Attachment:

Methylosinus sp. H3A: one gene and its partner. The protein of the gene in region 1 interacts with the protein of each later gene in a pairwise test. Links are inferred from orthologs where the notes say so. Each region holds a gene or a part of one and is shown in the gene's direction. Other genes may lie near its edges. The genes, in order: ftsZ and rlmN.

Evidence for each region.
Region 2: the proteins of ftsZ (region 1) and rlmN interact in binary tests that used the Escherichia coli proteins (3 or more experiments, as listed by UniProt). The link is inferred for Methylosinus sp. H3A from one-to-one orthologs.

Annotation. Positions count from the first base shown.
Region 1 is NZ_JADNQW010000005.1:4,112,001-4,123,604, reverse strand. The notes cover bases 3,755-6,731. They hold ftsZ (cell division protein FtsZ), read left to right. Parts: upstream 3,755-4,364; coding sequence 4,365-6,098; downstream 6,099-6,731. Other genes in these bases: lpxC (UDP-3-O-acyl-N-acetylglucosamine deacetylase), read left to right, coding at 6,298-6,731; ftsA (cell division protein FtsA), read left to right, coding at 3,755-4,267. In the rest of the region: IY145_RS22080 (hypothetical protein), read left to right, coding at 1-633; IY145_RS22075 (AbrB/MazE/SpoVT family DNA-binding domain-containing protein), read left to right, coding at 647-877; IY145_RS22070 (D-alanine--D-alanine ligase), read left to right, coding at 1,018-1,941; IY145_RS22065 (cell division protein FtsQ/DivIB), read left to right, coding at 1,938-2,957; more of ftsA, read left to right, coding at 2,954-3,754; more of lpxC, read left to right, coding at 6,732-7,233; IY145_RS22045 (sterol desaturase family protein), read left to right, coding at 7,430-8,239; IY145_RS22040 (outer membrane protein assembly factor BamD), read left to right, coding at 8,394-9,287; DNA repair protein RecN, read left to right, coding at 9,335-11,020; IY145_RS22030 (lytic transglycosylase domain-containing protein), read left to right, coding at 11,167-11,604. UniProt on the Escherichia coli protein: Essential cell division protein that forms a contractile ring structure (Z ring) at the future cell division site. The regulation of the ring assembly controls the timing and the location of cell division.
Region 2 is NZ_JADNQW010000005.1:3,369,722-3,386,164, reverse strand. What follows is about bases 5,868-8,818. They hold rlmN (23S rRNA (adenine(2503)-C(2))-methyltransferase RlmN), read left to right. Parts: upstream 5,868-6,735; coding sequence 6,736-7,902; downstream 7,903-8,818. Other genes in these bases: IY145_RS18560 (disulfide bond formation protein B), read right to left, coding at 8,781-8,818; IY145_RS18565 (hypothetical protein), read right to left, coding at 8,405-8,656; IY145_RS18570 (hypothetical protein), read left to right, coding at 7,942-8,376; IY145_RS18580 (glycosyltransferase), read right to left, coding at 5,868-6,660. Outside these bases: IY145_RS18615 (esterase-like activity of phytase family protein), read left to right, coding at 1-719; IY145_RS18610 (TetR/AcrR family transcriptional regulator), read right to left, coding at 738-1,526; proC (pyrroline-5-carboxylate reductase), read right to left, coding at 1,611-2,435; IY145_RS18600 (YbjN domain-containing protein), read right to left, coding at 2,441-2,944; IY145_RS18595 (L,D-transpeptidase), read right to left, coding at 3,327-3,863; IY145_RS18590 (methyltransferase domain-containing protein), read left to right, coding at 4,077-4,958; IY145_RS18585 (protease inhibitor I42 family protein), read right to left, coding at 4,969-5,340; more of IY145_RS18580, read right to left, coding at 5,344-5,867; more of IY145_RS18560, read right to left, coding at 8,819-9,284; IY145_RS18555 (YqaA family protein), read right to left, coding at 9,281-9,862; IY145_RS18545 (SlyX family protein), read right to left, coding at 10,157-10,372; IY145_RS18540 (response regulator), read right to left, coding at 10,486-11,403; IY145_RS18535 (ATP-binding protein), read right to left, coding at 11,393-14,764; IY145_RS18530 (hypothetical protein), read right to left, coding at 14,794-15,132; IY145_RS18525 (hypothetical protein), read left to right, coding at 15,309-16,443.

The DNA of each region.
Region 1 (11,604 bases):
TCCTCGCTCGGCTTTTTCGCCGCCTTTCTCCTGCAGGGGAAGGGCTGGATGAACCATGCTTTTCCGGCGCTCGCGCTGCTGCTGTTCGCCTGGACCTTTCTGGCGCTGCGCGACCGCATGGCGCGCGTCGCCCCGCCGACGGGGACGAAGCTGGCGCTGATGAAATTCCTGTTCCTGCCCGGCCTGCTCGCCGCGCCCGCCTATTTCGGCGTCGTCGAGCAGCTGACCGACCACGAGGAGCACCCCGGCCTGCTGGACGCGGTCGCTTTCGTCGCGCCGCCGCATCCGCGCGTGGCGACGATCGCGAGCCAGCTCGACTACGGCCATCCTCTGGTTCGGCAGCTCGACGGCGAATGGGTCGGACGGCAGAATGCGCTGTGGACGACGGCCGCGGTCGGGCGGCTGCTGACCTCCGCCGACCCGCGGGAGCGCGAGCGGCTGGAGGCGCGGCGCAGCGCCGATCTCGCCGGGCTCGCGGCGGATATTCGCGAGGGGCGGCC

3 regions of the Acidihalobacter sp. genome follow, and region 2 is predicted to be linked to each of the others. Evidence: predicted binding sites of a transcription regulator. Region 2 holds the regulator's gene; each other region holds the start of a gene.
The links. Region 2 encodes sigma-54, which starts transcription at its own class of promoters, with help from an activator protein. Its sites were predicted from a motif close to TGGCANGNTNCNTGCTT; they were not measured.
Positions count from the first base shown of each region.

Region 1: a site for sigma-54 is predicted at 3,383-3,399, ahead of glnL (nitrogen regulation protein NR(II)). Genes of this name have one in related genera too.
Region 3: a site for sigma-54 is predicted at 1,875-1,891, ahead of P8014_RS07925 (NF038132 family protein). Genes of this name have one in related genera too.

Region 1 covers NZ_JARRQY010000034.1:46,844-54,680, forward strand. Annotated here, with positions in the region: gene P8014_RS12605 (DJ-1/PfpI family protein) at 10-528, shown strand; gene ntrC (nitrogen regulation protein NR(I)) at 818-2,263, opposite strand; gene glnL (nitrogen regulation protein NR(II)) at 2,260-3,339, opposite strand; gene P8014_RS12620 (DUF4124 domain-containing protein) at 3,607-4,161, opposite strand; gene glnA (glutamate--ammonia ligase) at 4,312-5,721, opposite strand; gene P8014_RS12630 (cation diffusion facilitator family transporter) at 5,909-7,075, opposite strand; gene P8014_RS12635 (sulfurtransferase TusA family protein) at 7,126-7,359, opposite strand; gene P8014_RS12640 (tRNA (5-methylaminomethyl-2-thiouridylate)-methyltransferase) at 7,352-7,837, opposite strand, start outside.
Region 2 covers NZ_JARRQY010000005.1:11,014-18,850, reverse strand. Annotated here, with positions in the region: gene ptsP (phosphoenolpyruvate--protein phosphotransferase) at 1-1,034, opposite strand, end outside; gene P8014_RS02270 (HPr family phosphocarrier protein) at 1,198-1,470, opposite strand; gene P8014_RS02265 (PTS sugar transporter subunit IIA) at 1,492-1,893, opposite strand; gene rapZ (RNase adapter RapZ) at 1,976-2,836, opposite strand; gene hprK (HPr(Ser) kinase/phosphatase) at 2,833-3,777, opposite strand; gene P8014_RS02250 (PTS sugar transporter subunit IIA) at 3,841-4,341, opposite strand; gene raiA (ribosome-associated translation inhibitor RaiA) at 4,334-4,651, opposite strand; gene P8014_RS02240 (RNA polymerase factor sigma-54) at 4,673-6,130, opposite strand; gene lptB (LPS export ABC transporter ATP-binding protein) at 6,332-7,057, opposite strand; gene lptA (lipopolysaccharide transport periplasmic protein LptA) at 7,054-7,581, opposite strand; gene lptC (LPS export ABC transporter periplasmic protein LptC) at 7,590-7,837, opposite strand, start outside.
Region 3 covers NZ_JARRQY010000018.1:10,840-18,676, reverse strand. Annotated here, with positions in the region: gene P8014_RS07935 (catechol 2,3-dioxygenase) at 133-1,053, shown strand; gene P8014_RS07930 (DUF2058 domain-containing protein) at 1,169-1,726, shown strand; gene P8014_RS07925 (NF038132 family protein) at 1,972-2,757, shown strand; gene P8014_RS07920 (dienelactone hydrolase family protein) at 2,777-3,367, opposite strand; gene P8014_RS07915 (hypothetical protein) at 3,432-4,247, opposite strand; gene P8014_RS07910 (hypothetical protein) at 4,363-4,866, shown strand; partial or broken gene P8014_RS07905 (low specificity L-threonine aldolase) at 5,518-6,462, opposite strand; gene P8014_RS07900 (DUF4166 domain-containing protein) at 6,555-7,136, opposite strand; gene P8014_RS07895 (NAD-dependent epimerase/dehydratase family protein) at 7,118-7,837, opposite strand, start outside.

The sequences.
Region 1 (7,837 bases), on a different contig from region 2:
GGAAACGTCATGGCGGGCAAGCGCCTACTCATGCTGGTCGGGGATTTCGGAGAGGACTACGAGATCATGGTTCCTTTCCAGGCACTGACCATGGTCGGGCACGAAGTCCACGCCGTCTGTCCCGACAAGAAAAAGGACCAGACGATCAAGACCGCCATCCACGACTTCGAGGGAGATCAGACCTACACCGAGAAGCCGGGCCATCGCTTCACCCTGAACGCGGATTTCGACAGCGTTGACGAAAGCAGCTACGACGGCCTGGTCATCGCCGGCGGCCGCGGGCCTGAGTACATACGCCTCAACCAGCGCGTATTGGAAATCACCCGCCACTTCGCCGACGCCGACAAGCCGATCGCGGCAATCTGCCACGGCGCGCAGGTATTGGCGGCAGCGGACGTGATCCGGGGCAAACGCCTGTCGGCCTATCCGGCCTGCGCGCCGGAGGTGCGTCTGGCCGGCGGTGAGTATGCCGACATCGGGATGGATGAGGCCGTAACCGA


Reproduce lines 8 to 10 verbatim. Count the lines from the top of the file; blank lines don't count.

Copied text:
Region 1 (11,604 bases):
TCCTCGCTCGGCTTTTTCGCCGCCTTTCTCCTGCAGGGGAAGGGCTGGATGAACCATGCTTTTCCGGCGCTCGCGCTGCTGCTGTTCGCCTGGACCTTTCTGGCGCTGCGCGACCGCATGGCGCGCGTCGCCCCGCCGACGGGGACGAAGCTGGCGCTGATGAAATTCCTGTTCCTGCCCGGCCTGCTCGCCGCGCCCGCCTATTTCGGCGTCGTCGAGCAGCTGACCGACCACGAGGAGCACCCCGGCCTGCTGGACGCGGTCGCTTTCGTCGCGCCGCCGCATCCGCGCGTGGCGACGATCGCGAGCCAGCTCGACTACGGCCATCCTCTGGTTCGGCAGCTCGACGGCGAATGGGTCGGACGGCAGAATGCGCTGTGGACGACGGCCGCGGTCGGGCGGCTGCTGACCTCCGCCGACCCGCGGGAGCGCGAGCGGCTGGAGGCGCGGCGCAGCGCCGATCTCGCCGGGCTCGCGGCGGATATTCGCGAGGGGCGGCC

3 regions of the Acidihalobacter sp. genome follow, and region 2 is predicted to be linked to each of the others. Evidence: predicted binding sites of a transcription regulator. Region 2 holds the regulator's gene; each other region holds the start of a gene.